Because he’s incurably curious, Jack embarks on an ambitious quest to learn everything he can about Christmas. Because he’s also slightly evil, he concludes that the residents of Halloween Town will appropriate the rival holiday, and he will personally take over for the man he mistakenly refers to as “Santa Claws”.

That’s one of the most interesting things about The Nightmare Before Christmas. One of its central themes involves the way all of us, with no other frame of reference, tend to compare all new information with what we already know. It’s only natural of course, but it means we all come with a sometimes dangerous built-in set of prejudices and entitlements. It’s entirely possible that one of the best remedies for this is to occasionally give selflessly to others, forcing you to put yourself in their place.

This is, of course (supposed to be), the Meaning of Christmas.

Jack can’t see this. His vision of Christmas is a joyous act of sabotage akin to something Andy Warhol and Andy Kaufman might have come up with after a three day binge of mescaline and Netflix. It’s all obvious to Sally, who is secretly crushing on the self-proclaimed Pumpkin King.

The film’s other big plot thread is devoted to reconciling this, mostly through musical numbers.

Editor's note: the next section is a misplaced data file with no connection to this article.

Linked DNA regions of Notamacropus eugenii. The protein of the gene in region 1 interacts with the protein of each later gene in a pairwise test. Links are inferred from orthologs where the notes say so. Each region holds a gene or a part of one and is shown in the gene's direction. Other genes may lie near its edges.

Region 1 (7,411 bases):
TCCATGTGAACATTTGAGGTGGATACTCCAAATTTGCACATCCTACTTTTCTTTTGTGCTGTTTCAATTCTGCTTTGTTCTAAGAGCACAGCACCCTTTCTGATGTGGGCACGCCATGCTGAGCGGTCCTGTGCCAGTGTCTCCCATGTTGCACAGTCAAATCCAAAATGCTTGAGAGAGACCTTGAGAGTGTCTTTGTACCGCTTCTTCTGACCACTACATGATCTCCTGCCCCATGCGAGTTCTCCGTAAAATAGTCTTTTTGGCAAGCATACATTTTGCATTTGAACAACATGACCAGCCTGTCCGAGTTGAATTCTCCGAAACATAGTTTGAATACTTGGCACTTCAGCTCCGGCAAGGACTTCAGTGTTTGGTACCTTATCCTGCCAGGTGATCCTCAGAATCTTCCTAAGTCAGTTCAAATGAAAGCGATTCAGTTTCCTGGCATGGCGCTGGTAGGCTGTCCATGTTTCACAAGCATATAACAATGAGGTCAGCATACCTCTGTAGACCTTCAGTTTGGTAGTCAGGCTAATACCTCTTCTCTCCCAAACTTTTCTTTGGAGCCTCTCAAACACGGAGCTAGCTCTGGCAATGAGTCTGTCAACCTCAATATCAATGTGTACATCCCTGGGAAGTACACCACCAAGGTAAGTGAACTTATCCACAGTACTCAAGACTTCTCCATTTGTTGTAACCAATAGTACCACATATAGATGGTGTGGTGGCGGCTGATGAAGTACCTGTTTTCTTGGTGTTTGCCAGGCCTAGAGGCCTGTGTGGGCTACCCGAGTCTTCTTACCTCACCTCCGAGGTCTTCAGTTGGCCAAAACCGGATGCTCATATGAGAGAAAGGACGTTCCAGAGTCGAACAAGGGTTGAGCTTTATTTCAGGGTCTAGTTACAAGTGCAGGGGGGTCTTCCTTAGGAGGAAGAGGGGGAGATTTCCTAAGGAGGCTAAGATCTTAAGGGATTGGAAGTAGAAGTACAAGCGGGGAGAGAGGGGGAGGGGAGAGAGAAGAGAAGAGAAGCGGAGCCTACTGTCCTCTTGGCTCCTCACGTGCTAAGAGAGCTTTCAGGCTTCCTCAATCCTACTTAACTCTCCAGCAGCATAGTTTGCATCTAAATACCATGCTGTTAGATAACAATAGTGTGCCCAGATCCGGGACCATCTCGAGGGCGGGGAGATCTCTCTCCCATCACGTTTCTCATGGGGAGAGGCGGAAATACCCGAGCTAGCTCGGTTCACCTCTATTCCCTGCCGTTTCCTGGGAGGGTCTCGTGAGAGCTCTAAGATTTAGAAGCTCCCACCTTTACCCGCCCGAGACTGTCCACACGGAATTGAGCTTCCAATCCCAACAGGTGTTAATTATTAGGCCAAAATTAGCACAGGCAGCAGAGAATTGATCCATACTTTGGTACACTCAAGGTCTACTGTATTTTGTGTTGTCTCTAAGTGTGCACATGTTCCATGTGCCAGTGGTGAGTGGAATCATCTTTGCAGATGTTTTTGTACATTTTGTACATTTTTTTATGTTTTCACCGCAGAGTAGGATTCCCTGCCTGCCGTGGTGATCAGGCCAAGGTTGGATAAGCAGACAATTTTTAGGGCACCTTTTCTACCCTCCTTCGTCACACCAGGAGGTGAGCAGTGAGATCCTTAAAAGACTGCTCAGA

Yes, I’m impatient with story exposition through song. I don’t know why. It’s always been like that. But that doesn’t mean I can’t appreciate what a work of art this film is in every respect, especially musically. This is already a better morality tale than most other holiday themed films, but it’s also a lovingly crafted masterpiece whose timeless aesthetic has since become an industry unto itself. The songs are spirited and entertaining, and the relative novelty of the animation style brings the accompanying choreography together in a unique and timeless way.

Also, watching Jack sincerely deliver a severed head as a child’s Christmas gift is something you’ll want to relive again and again. Stop-motion animation lends itself to realistic looking movement, resulting in a characteristically surreal vibe. This gives it leave to be as eccentric and macabre as it wants to be without sacrificing any of its charm.

At one point, Sally totally sews herself back together Rambo-style after subjecting herself to a great risk. It’s meant to symbolize her strength and resourcefulness yes, but if you stop and think in a real-world context you might shudder a bit. She’s a plucky half-dead girl in a plucky film made by plucky people who truly loved their work, and it shows.

Interestingly, the story is set in motion by one man’s boredom with tradition. So if you’ve ever felt tired of the same old Halloween or the same old Christmas, you won’t mind me saying that the Nightmare Before Christmas is proof that new things can be added to cherished institutions without sacrificing a damn thing.

In fact in my opinion, it’s an improvement to BOTH holidays.